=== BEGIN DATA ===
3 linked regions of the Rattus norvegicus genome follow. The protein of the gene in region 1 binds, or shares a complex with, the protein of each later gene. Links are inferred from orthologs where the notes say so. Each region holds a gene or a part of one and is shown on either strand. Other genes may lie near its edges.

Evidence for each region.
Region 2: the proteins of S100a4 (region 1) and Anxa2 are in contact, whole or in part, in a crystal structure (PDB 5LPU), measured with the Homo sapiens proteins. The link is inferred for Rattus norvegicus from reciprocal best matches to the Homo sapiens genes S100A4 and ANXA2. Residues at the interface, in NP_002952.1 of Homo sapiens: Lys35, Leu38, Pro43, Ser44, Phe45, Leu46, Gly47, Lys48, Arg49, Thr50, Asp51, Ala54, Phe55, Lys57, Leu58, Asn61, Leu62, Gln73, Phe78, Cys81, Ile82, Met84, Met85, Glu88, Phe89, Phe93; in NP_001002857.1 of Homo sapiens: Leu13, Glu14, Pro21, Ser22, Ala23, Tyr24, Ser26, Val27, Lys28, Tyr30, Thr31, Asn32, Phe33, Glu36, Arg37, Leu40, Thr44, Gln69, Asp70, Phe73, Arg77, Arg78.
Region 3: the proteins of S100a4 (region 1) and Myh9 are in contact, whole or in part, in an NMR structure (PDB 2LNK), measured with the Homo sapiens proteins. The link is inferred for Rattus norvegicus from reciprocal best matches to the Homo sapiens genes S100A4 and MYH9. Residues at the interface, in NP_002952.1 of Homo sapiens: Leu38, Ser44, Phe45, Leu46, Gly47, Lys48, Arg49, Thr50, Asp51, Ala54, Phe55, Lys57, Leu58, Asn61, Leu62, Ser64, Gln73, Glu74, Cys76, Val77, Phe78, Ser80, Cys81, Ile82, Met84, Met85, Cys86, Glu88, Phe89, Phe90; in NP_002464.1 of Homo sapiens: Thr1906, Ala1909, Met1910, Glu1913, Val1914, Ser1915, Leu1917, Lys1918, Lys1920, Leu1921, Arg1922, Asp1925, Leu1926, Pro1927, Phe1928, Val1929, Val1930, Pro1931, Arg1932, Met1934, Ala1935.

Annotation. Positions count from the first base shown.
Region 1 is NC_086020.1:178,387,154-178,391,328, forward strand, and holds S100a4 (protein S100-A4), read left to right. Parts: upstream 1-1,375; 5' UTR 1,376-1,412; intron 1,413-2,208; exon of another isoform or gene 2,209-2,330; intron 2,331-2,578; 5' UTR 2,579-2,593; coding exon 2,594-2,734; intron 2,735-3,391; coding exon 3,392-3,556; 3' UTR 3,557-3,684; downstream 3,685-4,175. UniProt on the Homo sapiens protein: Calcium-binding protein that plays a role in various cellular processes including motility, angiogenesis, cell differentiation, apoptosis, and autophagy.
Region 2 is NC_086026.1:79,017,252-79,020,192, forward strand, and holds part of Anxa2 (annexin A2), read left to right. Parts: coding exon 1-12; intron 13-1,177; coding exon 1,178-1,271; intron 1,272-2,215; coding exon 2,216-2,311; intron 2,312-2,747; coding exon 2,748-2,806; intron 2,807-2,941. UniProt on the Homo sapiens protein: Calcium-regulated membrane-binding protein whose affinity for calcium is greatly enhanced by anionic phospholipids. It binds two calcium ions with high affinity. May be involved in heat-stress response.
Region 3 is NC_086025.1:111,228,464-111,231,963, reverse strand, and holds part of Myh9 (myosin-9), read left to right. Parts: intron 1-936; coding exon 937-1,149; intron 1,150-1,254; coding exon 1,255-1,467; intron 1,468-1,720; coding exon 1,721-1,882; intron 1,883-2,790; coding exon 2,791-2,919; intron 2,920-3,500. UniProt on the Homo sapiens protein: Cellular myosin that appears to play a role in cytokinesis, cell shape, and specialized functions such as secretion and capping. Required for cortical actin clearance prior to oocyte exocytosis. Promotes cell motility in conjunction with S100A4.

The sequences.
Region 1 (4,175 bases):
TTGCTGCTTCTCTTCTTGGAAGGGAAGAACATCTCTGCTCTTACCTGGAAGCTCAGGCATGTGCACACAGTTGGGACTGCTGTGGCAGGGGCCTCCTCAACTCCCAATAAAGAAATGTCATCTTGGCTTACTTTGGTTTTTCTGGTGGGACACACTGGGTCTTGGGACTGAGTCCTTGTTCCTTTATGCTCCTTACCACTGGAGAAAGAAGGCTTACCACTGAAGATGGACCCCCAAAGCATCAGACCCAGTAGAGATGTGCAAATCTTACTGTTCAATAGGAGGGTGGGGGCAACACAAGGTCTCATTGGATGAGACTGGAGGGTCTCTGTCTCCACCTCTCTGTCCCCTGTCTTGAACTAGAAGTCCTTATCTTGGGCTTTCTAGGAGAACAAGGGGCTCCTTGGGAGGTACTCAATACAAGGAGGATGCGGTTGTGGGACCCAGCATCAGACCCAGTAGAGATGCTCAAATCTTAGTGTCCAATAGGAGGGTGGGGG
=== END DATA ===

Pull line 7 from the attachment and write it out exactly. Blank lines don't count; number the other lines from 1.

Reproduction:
Region 2 is NC_086026.1:79,017,252-79,020,192, forward strand, and holds part of Anxa2 (annexin A2), read left to right. Parts: coding exon 1-12; intron 13-1,177; coding exon 1,178-1,271; intron 1,272-2,215; coding exon 2,216-2,311; intron 2,312-2,747; coding exon 2,748-2,806; intron 2,807-2,941. UniProt on the Homo sapiens protein: Calcium-regulated membrane-binding protein whose affinity for calcium is greatly enhanced by anionic phospholipids. It binds two calcium ions with high affinity. May be involved in heat-stress response.